The Relationship Between FODMAPs and IBS Symptoms
A diet low in Fermentable Oligo-, Di- and Monosaccharides And Polyols (FODMAPs) has been shown to significantly improve IBS symptoms, in particular bloating and diarrhea-type symptoms, even though the health benefits of such a diet when consumed over a prolonged period of time are highly questionable.
FODMAPs are poorly absorbed short-chain carbohydrates including fructose, fructans, lactose, polyols, as well as large complex sugar molecules, so-called galacto-oligosaccharides. They are found in a wide variety of foods, and in certain patients with IBS, may trigger lower gastrointestinal symptoms, in particular bloating, abdominal distension, cramping and a sensation of gas. It has been suggested that these symptoms are triggered by distention of the small bowel as a consequence of the osmotic effects of these foods via fermentation in the colon by the gut microbiota, resulting in increased gas production.
As FODMAPs have been implicated as a major source of certain IBS symptoms, the low FODMAP diet is often recommended by physicians and dietitians as a therapy for IBS. It is worth noticing that increased consumption of many of these foods (except those contained in unprocessed fruits and vegetables) is a hallmark of the Standard American Diet (SAD) and moving to a personalized largely plant-based diet, such as a modified Mediterranean diet, may accomplish the same effect without the negative consequences. So, what is behind this FODMAP frenzy?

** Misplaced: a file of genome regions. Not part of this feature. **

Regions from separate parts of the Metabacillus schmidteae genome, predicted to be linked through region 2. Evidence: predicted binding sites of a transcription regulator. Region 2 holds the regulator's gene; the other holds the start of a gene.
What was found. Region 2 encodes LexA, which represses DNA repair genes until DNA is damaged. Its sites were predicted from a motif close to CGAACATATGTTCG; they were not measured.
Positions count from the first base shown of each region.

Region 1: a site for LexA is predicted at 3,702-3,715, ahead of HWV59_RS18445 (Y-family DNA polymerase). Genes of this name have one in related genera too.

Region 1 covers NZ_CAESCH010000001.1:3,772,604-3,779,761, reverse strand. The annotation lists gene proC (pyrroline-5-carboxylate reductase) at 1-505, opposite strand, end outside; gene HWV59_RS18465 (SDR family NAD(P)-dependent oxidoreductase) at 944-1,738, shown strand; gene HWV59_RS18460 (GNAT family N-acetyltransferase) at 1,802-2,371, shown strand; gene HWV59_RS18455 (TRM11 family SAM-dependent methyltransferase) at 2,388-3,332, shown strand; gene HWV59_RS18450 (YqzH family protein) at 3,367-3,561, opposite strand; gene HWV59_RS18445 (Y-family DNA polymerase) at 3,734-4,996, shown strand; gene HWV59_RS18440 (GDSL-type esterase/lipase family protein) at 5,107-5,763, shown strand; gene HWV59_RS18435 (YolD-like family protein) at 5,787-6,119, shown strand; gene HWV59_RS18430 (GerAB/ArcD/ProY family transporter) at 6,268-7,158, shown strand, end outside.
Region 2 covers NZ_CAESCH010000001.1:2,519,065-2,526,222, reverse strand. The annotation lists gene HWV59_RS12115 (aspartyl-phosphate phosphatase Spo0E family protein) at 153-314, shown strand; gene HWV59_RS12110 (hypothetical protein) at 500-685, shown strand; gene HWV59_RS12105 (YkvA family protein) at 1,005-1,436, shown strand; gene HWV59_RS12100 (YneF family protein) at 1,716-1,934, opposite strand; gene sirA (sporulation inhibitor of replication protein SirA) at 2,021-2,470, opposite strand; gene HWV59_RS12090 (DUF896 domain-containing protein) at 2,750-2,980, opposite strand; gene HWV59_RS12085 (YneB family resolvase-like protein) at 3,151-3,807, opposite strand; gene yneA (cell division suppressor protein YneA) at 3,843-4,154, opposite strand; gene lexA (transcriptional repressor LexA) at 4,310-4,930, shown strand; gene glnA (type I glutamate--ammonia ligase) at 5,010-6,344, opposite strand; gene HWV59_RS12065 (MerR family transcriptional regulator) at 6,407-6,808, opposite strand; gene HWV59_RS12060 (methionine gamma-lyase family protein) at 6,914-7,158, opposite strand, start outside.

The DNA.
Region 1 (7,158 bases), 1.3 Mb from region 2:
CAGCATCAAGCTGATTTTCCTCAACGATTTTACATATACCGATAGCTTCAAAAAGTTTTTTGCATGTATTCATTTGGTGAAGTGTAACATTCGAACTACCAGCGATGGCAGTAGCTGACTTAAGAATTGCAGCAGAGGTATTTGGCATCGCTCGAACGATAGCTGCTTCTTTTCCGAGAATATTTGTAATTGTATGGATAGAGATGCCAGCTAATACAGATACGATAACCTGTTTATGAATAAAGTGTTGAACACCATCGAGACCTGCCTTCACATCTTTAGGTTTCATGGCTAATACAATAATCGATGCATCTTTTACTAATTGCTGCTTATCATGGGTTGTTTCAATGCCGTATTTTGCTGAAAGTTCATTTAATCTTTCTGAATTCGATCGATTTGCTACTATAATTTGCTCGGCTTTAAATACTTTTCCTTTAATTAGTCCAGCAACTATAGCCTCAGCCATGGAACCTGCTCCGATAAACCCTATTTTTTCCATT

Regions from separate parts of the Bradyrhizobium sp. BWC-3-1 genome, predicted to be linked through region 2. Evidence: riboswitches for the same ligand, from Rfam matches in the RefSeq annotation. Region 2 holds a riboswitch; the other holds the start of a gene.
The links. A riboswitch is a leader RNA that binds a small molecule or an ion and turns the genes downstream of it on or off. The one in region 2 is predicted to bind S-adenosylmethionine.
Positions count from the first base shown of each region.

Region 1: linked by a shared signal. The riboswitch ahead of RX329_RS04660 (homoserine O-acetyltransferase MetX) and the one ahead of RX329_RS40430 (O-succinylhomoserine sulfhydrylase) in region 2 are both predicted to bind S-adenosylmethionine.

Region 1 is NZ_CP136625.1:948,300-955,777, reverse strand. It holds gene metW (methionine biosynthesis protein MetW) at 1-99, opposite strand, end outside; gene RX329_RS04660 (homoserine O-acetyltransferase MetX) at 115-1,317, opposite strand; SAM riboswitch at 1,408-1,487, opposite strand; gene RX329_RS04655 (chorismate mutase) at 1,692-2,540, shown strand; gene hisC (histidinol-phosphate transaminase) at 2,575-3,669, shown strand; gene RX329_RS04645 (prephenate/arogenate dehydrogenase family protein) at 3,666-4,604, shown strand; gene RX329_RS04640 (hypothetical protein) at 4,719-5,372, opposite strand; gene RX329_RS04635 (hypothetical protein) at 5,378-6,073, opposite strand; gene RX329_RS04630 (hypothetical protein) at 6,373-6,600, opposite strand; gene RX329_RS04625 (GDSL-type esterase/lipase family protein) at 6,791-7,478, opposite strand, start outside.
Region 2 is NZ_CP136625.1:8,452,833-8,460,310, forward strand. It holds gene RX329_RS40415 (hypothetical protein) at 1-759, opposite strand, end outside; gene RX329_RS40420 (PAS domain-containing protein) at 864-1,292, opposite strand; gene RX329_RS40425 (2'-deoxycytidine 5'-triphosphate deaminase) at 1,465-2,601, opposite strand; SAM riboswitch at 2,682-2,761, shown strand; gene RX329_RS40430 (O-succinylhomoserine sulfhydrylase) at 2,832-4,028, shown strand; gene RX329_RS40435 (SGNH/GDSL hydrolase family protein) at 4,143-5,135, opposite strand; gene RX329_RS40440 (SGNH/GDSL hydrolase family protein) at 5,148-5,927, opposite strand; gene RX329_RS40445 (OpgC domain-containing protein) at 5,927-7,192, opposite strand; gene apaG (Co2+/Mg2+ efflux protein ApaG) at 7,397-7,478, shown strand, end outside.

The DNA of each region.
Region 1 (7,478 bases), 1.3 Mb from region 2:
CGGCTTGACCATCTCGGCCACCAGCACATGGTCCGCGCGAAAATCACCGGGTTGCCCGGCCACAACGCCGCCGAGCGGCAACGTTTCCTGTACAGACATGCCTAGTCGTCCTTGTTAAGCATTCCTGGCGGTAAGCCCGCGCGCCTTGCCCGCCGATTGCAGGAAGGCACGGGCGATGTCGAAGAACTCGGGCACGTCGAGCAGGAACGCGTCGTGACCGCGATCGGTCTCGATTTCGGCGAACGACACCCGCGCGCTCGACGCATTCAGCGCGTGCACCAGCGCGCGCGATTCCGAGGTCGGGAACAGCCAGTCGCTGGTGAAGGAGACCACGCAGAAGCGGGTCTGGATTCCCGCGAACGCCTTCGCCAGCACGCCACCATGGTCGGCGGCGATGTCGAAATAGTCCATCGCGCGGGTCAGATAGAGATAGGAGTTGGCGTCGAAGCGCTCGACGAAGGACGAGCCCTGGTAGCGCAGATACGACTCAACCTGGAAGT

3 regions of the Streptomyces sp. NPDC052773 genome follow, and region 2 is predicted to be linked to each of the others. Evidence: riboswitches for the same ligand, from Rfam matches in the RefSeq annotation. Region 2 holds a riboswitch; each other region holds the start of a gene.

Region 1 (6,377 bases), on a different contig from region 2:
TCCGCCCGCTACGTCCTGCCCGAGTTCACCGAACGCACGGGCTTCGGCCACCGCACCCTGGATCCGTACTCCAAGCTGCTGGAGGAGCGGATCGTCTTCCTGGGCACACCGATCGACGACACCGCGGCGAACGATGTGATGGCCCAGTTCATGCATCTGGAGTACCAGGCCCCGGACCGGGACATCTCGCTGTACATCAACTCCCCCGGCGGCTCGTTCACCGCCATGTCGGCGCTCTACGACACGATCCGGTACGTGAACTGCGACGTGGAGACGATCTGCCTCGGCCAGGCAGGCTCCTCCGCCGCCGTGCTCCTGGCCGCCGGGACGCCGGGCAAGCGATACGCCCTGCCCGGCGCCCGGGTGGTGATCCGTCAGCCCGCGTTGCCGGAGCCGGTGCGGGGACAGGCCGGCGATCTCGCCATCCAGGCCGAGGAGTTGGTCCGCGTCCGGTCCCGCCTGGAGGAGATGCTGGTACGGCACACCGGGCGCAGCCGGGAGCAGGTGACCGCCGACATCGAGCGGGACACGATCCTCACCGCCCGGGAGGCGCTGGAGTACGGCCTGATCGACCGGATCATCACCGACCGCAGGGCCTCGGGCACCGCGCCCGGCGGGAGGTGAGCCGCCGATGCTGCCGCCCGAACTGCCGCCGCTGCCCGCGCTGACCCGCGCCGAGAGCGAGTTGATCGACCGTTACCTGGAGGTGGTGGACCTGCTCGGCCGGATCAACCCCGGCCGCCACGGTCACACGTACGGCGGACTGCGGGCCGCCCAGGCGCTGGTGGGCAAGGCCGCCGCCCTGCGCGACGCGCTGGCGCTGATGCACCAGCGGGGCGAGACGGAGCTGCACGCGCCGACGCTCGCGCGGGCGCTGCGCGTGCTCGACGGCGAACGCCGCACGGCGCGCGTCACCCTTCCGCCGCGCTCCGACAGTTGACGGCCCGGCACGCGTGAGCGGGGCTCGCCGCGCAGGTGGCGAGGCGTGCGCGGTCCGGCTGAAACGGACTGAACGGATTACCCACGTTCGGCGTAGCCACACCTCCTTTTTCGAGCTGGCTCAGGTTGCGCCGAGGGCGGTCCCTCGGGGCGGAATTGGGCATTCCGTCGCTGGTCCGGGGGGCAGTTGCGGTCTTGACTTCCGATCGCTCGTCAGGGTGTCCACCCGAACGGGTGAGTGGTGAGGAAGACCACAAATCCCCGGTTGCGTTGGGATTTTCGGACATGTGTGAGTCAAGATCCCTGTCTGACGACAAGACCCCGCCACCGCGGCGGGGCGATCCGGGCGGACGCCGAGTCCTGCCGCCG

Before going into the mechanisms by which FODMAPs worsen IBS symptoms, lets go through a brief FODMAP-101 course, to become aware which components in our diet make up this maligned group of largely plant-based molecules.